Tobacco Litigation and Enforcement
Landmark litigation against tobacco companies over decades of allegedly deceitful advertising and illegal marketing of tobacco products aimed at children has produced major changes in the way cigarettes and smokeless tobacco products are promoted.
The changes are part of an historic settlement in which seven tobacco companies agreed to restrictions on their marketing practices and to pay $206 billion over 25 years to California, 45 other states, the District of Columbia and five US territories.
Gone now are cartoon characters in cigarette ads, like the infamous Joe Camel, that appealed to youngsters. More than 14,000 tobacco billboard advertisements nationwide were replaced by anti-smoking messages. Other marketing restrictions also apply through the Master Settlement Agreement. These changes are significant when you consider that health experts say most people can avoid becoming addicted to the nicotine in tobacco products if they can be kept tobacco-free during adolescence.
In January 2000, the Attorney General's Office began receiving California's share of the settlement, which is approximately $1 billion a year. Half the payment goes to the state's General Fund with the Legislature and Governor determining how the money will be used. The remainder is divided, based on population, among California's 58 counties and four largest cities for use as decided by each local government.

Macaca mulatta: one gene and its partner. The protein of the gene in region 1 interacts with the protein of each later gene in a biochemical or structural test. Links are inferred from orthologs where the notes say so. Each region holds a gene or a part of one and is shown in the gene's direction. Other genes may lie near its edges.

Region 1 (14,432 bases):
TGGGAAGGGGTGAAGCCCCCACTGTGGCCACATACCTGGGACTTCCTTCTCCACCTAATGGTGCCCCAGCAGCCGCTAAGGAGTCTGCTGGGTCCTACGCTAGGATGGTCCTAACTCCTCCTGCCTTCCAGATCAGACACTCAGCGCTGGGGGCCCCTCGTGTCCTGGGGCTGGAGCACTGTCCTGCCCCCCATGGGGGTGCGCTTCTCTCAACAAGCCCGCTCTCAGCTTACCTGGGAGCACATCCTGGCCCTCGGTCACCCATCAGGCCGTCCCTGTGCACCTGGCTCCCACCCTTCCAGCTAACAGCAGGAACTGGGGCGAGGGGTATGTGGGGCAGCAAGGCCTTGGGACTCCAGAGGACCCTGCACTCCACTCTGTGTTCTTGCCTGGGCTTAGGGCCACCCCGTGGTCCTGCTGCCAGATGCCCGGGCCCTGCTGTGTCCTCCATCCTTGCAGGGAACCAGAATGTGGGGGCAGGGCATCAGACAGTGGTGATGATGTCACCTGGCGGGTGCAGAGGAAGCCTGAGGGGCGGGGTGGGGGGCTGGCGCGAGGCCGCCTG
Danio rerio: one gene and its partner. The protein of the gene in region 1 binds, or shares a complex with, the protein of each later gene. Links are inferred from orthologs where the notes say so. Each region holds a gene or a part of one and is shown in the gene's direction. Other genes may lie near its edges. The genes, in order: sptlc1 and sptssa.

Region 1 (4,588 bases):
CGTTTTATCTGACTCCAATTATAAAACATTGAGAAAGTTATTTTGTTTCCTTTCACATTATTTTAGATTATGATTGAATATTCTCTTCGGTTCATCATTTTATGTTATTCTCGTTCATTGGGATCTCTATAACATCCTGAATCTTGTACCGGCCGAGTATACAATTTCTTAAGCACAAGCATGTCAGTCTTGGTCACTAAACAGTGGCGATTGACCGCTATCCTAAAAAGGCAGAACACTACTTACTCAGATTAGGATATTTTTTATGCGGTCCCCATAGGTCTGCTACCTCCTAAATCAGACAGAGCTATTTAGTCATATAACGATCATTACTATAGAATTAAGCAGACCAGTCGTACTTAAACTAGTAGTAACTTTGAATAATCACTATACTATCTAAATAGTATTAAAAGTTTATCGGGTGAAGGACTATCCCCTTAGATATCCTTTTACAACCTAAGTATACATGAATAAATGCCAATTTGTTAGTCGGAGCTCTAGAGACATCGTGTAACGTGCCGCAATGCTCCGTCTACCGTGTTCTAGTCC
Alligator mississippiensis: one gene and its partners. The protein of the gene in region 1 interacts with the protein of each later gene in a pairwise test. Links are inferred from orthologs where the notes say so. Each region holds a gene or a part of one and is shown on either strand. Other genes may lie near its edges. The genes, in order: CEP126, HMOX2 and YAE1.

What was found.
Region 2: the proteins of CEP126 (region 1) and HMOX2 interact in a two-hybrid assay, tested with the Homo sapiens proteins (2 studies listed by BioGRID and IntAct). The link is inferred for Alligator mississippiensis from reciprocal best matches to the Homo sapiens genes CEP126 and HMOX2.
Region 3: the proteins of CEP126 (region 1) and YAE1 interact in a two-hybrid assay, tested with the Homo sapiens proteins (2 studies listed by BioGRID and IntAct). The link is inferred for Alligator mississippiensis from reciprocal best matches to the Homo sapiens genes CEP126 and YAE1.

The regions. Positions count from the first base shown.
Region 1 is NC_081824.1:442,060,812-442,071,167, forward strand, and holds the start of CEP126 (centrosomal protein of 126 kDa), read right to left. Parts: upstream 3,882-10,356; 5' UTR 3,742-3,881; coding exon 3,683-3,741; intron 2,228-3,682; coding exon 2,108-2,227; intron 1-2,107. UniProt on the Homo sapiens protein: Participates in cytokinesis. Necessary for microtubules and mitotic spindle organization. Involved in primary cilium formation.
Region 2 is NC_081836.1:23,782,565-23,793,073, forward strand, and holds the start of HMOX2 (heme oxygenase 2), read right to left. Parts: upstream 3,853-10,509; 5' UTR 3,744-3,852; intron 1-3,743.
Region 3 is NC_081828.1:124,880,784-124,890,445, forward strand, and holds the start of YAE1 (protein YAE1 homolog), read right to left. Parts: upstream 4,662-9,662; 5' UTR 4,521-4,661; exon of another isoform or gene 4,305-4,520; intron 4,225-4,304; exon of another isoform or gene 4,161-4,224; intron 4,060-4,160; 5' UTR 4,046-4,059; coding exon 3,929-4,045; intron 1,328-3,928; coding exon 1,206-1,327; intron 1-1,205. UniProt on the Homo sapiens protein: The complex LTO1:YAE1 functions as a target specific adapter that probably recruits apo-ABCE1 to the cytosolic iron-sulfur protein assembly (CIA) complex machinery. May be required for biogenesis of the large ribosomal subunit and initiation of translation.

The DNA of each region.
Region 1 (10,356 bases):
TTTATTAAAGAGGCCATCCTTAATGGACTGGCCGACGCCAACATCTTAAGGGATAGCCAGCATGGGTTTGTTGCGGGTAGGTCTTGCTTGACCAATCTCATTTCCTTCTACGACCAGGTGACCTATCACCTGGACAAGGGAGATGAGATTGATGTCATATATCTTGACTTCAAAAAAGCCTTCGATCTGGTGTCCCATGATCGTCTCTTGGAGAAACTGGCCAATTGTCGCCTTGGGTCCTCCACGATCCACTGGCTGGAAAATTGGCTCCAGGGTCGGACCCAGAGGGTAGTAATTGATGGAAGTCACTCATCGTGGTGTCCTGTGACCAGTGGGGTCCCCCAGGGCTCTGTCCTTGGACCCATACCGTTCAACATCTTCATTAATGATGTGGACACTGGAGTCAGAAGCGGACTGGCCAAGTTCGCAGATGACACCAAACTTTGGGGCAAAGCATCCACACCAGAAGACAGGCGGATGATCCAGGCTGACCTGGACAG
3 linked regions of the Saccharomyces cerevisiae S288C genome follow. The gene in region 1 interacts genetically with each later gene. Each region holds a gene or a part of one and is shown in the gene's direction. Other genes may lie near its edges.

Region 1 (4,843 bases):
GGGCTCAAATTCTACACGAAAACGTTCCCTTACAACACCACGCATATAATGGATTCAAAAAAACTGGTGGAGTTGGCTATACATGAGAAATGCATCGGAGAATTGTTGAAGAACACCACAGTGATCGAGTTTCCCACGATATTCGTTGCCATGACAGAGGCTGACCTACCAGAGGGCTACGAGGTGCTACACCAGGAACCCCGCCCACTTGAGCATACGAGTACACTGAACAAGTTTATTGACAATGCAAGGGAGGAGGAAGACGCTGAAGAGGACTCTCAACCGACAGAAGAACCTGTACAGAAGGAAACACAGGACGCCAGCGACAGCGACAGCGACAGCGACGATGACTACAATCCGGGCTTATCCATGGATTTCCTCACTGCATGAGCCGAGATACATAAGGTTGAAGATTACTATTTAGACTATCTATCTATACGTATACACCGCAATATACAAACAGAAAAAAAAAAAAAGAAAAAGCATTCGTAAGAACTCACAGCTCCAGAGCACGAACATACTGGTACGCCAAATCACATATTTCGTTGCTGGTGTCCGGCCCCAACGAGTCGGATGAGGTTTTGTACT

With the lawsuit settled, Attorney General Lockyer directed his Tobacco Litigation Section to hold the tobacco industry accountable by ensuring compliance with the settlement agreements. The renamed Tobacco Litigation and Enforcement Section has established a complaint line to receive information on any improper marketing of tobacco products.
This web site provides information on the settlement agreements, including the restrictions on the advertising and promotional activities of tobacco companies, as well as links to other Internet sites relating to the tobacco litigation.